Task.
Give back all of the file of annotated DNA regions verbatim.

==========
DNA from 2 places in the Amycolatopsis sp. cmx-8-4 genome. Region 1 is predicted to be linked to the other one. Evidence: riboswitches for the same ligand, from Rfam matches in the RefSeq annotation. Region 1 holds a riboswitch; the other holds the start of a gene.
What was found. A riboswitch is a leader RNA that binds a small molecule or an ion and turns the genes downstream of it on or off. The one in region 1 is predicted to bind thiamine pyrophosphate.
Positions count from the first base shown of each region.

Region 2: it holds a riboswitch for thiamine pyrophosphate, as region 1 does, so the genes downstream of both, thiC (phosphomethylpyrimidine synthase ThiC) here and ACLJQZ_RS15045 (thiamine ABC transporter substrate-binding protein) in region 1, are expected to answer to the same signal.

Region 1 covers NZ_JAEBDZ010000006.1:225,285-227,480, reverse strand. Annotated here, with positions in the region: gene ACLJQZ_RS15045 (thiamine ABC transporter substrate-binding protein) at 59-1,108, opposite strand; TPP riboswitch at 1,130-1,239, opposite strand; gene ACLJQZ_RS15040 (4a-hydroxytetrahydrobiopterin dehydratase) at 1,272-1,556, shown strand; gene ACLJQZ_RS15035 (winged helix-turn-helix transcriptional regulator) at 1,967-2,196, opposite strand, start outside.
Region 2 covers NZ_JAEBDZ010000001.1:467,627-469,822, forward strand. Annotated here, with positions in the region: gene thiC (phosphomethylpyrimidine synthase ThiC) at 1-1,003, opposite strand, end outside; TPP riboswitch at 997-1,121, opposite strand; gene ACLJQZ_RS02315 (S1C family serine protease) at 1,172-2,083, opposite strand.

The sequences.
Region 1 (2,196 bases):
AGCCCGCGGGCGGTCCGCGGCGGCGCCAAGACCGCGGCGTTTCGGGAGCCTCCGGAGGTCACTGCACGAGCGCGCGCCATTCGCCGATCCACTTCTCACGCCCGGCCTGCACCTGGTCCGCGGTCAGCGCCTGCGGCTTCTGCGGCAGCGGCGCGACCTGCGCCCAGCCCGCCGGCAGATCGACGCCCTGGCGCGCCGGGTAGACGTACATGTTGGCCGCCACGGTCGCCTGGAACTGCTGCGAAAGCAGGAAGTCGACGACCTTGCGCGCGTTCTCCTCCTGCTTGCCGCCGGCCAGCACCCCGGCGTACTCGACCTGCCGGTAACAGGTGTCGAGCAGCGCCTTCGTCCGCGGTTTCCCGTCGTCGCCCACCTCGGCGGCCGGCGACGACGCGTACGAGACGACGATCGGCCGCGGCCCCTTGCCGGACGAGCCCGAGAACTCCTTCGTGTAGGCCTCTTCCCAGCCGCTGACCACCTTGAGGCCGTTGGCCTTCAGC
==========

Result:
DNA from 2 places in the Amycolatopsis sp. cmx-8-4 genome. Region 1 is predicted to be linked to the other one. Evidence: riboswitches for the same ligand, from Rfam matches in the RefSeq annotation. Region 1 holds a riboswitch; the other holds the start of a gene.
What was found. A riboswitch is a leader RNA that binds a small molecule or an ion and turns the genes downstream of it on or off. The one in region 1 is predicted to bind thiamine pyrophosphate.
Positions count from the first base shown of each region.

Region 2: it holds a riboswitch for thiamine pyrophosphate, as region 1 does, so the genes downstream of both, thiC (phosphomethylpyrimidine synthase ThiC) here and ACLJQZ_RS15045 (thiamine ABC transporter substrate-binding protein) in region 1, are expected to answer to the same signal.

Region 1 covers NZ_JAEBDZ010000006.1:225,285-227,480, reverse strand. Annotated here, with positions in the region: gene ACLJQZ_RS15045 (thiamine ABC transporter substrate-binding protein) at 59-1,108, opposite strand; TPP riboswitch at 1,130-1,239, opposite strand; gene ACLJQZ_RS15040 (4a-hydroxytetrahydrobiopterin dehydratase) at 1,272-1,556, shown strand; gene ACLJQZ_RS15035 (winged helix-turn-helix transcriptional regulator) at 1,967-2,196, opposite strand, start outside.
Region 2 covers NZ_JAEBDZ010000001.1:467,627-469,822, forward strand. Annotated here, with positions in the region: gene thiC (phosphomethylpyrimidine synthase ThiC) at 1-1,003, opposite strand, end outside; TPP riboswitch at 997-1,121, opposite strand; gene ACLJQZ_RS02315 (S1C family serine protease) at 1,172-2,083, opposite strand.

The sequences.
Region 1 (2,196 bases):
AGCCCGCGGGCGGTCCGCGGCGGCGCCAAGACCGCGGCGTTTCGGGAGCCTCCGGAGGTCACTGCACGAGCGCGCGCCATTCGCCGATCCACTTCTCACGCCCGGCCTGCACCTGGTCCGCGGTCAGCGCCTGCGGCTTCTGCGGCAGCGGCGCGACCTGCGCCCAGCCCGCCGGCAGATCGACGCCCTGGCGCGCCGGGTAGACGTACATGTTGGCCGCCACGGTCGCCTGGAACTGCTGCGAAAGCAGGAAGTCGACGACCTTGCGCGCGTTCTCCTCCTGCTTGCCGCCGGCCAGCACCCCGGCGTACTCGACCTGCCGGTAACAGGTGTCGAGCAGCGCCTTCGTCCGCGGTTTCCCGTCGTCGCCCACCTCGGCGGCCGGCGACGACGCGTACGAGACGACGATCGGCCGCGGCCCCTTGCCGGACGAGCCCGAGAACTCCTTCGTGTAGGCCTCTTCCCAGCCGCTGACCACCTTGAGGCCGTTGGCCTTCAGC